[Editor’s note: This article originally appeared on ETF Stream]
In a regulatory filing on 14 March, the ‘poison pill’ – officially known as a shareholder rights agreement – effectively prevents any party from acquiring more than 10% of the common stock in WisdomTree until the day after the company’s annual general meeting in June or potentially until March 2023 if extended by a shareholder vote.
While the WisdomTree board cited “recent rapid accumulations of significant portions of outstanding common stock” and a desire to “guard against coercive tactics to gain control of the company” as the reasons for implementing the plan, the immediate effect is it prevents ETFS Capital – which already holds more than 10% – from increasing its current stake in an attempt to assist with its voting to change the firm’s board.
If ETFS Capital – or any other shareholder – were to increase their ownership in the US ETF issuer in such a way that triggered the poison pill, they would see their stake effectively halved as the rights plan gives all other shareholders the opportunity to exercise rights to purchase stock on a 1:1 basis at $0.01.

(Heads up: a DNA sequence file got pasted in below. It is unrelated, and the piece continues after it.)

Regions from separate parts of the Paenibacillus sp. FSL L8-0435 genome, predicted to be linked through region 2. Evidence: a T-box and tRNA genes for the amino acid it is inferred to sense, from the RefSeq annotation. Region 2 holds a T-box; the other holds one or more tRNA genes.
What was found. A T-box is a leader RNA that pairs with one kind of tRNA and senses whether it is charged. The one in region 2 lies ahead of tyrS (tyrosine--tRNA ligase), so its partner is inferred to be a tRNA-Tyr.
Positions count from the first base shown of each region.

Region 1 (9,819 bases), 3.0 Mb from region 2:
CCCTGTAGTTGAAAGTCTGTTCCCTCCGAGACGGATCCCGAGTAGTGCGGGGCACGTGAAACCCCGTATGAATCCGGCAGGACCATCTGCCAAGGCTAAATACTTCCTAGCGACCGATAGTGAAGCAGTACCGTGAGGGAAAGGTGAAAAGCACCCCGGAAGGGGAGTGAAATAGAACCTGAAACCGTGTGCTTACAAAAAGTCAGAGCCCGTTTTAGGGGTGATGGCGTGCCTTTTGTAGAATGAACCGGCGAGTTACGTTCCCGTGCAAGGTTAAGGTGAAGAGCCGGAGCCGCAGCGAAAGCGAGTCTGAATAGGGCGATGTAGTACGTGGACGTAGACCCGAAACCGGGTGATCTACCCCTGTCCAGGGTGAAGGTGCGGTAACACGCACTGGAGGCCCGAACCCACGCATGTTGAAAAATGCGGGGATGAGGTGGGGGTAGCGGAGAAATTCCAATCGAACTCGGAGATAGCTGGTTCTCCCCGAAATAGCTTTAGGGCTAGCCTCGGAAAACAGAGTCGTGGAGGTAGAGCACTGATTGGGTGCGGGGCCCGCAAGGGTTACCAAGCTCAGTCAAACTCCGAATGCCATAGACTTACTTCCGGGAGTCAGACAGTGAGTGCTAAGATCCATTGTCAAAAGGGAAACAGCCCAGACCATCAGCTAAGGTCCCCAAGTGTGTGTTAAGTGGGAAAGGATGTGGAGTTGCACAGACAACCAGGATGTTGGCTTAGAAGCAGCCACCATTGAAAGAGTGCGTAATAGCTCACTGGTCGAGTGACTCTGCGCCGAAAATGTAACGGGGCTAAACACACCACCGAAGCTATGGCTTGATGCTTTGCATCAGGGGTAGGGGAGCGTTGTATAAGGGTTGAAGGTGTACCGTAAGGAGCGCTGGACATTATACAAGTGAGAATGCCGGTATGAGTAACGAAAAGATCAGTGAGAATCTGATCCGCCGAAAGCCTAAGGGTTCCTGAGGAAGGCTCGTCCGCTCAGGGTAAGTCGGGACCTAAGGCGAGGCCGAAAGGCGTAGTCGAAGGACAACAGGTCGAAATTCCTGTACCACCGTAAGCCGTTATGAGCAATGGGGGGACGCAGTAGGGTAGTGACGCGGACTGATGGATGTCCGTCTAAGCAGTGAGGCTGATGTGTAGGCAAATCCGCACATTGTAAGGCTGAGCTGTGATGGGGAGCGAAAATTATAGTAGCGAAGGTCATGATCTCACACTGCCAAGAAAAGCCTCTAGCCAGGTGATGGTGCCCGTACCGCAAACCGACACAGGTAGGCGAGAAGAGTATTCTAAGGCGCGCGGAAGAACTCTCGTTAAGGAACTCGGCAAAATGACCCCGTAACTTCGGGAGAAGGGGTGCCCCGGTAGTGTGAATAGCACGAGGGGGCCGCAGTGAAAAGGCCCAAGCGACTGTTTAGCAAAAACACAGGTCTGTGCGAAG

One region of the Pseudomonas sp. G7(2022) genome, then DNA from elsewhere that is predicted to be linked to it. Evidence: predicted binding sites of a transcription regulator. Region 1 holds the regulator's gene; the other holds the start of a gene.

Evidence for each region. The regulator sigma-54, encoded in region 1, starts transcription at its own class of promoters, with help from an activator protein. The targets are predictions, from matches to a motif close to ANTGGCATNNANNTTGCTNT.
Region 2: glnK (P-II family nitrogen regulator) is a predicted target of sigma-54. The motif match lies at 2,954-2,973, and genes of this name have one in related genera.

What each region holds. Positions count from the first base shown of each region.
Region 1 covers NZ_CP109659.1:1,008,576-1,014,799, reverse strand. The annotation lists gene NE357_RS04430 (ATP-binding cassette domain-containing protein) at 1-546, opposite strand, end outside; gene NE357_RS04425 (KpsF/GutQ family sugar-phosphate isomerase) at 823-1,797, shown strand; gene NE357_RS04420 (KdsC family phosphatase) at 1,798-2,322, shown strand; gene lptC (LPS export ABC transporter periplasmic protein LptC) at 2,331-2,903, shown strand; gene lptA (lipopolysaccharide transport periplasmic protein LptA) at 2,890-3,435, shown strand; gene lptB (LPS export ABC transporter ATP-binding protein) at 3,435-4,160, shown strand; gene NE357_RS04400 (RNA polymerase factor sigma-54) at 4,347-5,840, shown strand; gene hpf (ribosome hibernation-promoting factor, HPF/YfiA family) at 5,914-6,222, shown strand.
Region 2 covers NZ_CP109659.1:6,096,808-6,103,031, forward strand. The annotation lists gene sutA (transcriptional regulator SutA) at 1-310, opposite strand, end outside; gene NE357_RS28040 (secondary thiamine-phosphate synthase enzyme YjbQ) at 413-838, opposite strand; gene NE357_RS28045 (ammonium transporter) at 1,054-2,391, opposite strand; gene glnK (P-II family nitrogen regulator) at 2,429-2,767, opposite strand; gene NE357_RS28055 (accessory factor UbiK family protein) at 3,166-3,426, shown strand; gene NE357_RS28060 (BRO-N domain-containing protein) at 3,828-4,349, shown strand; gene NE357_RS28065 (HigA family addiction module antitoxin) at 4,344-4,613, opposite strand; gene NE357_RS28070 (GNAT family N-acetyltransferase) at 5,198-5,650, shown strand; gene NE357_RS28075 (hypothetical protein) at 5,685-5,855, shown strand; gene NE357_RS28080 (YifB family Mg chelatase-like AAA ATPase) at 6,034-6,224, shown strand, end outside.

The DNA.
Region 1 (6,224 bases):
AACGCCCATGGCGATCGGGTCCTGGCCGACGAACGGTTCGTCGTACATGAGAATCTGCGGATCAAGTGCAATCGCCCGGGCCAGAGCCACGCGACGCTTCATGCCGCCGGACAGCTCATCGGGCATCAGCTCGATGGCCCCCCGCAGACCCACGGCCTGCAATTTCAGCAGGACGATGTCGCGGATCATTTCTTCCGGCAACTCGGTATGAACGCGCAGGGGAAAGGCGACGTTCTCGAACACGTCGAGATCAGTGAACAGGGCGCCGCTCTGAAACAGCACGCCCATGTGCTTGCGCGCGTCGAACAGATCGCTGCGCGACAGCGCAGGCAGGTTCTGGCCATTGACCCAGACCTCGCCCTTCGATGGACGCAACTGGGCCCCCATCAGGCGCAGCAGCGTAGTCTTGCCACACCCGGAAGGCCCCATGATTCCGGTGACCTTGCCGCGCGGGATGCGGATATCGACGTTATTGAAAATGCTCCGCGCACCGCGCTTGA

The ‘poison pill’ is not triggered unless a shareholder passes a threshold of 10% ownership of WisdomTree stock – or 20% for parties or products investing passively.
For shareholders that already exceed 10%, the agreement – or ‘poison pill’ – will only be triggered if they try to buy any more of the firm’s stock.
The latter applies to ETFS Capital which is currently pushing for a seat on WisdomTree’s board and currently has a 10.5% stake in the firm.
ETFS Capital’s intention to gain a seat on the issuer’s board became public knowledge in January after ETFS Capital chairman Graham Tuckwell described what he saw as its underperformance under the stewardship of CEO Jonathan Steinberg.
ETFS Capital – previously ETF Securities – acquired its stake in WisdomTree in 2018 as part of the sale of its European and North American asset management businesses.
Shortly after the deal concluded, WisdomTree shares briefly traded as high as $11.70 a unit. The issuer’s shares were trading at $5.27, as at 14 March.